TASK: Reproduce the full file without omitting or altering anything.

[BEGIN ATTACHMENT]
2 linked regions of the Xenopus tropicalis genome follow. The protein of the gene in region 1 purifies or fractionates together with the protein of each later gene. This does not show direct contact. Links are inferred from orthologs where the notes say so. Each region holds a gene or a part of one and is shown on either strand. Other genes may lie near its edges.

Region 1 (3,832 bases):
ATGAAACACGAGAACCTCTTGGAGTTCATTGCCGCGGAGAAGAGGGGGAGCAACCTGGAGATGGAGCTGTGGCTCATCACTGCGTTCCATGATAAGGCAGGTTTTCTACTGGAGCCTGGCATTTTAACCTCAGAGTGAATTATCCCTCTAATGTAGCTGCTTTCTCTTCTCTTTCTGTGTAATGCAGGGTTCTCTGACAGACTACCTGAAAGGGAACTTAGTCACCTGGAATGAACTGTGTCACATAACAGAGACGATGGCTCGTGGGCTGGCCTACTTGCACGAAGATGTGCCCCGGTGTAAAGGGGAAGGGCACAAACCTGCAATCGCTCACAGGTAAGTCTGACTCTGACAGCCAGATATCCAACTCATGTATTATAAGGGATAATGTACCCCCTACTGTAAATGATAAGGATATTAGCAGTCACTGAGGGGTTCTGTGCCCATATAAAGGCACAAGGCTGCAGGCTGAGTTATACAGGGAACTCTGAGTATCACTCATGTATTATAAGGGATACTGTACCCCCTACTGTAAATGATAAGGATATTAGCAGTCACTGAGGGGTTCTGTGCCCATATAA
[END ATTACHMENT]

2 linked regions of the Xenopus tropicalis genome follow. The protein of the gene in region 1 purifies or fractionates together with the protein of each later gene. This does not show direct contact. Links are inferred from orthologs where the notes say so. Each region holds a gene or a part of one and is shown on either strand. Other genes may lie near its edges.

Region 1 (3,832 bases):
ATGAAACACGAGAACCTCTTGGAGTTCATTGCCGCGGAGAAGAGGGGGAGCAACCTGGAGATGGAGCTGTGGCTCATCACTGCGTTCCATGATAAGGCAGGTTTTCTACTGGAGCCTGGCATTTTAACCTCAGAGTGAATTATCCCTCTAATGTAGCTGCTTTCTCTTCTCTTTCTGTGTAATGCAGGGTTCTCTGACAGACTACCTGAAAGGGAACTTAGTCACCTGGAATGAACTGTGTCACATAACAGAGACGATGGCTCGTGGGCTGGCCTACTTGCACGAAGATGTGCCCCGGTGTAAAGGGGAAGGGCACAAACCTGCAATCGCTCACAGGTAAGTCTGACTCTGACAGCCAGATATCCAACTCATGTATTATAAGGGATAATGTACCCCCTACTGTAAATGATAAGGATATTAGCAGTCACTGAGGGGTTCTGTGCCCATATAAAGGCACAAGGCTGCAGGCTGAGTTATACAGGGAACTCTGAGTATCACTCATGTATTATAAGGGATACTGTACCCCCTACTGTAAATGATAAGGATATTAGCAGTCACTGAGGGGTTCTGTGCCCATATAA